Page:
When we first started watching Mad Men, we couldn't understand why Jon Hamm would want to cheat on someone as sexy and gorgeous as January Jones, while we wondered why all those office girls were getting all the buzz from fans.
Now, everything has changed. Elisabeth Moss is an indisputable bombshell of talent, looks and sex appeal, while Christina Hendricks is, you know, just all right. (Just kidding, obviously.) The three lady stars of the show never look better — or more Photoshopped — with Hamm on the cover of the new Rolling Stone, which hits stores on Friday.
The magazine gave us a little teaser, which sadly doesn't have anything to do with sex:
After three seasons on AMC, a basic-cable network previously known for endless reruns of second-rate movies, Mad Men established a hold on America's fantasy life like no show since The Sopranos. "The big question the show is trying to answer through Don has to do with identity," Weiner says. "Who am I? — It's only the biggest theme in all of Western literature."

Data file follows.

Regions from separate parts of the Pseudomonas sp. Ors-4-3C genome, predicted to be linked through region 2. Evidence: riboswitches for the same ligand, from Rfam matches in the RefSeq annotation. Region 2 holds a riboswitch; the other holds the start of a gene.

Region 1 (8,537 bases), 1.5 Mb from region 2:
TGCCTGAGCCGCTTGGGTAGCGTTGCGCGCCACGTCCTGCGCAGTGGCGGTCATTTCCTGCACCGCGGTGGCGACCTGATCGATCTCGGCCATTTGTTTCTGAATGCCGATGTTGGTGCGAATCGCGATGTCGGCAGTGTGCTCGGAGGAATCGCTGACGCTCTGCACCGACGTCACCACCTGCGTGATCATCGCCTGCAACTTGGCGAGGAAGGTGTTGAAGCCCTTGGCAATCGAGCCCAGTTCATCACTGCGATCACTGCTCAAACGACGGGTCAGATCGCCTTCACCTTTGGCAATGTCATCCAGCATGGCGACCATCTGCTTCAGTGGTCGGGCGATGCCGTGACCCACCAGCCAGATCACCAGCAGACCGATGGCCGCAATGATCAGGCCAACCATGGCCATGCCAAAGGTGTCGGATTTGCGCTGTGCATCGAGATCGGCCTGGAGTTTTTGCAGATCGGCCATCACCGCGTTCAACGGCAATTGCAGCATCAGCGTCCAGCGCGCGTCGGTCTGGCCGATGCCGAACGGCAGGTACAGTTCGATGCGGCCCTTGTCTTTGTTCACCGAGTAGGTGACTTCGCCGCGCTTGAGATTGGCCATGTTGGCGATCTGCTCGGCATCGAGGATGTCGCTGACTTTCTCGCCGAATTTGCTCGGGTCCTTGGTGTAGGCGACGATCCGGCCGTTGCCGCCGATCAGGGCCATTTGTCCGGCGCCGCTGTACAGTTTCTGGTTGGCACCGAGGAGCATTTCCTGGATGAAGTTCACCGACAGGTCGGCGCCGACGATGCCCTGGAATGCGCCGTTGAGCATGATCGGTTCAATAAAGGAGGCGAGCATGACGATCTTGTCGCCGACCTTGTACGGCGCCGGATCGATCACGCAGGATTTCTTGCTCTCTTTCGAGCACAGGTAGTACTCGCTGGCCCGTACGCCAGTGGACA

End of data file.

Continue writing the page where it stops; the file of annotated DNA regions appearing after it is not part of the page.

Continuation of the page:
To make it happen, Weiner assembled a cast he could relate to — veteran actors who had spent their careers toiling in relative obscurity. Jon Hamm, who plays Draper, had a few scenes in We Were Soldiers. January Jones, who plays his brittle and ethereal ex-wife, Betty, showed up in the third American Pie movie as Stifler's love interest. Christina Hendricks, who rules the offices of Sterling Cooper Draper Pryce as Joan, appeared in a video for the Nineties rock band Everclear. Nobody wanted them. Today, everybody knows their names, everybody covets their careers, everybody wants to get next to them. [Rolling Stone]
"Get next to them"? We're pretty sure that term isn't invented until season eight, set in 1971, when Al Green takes over the world.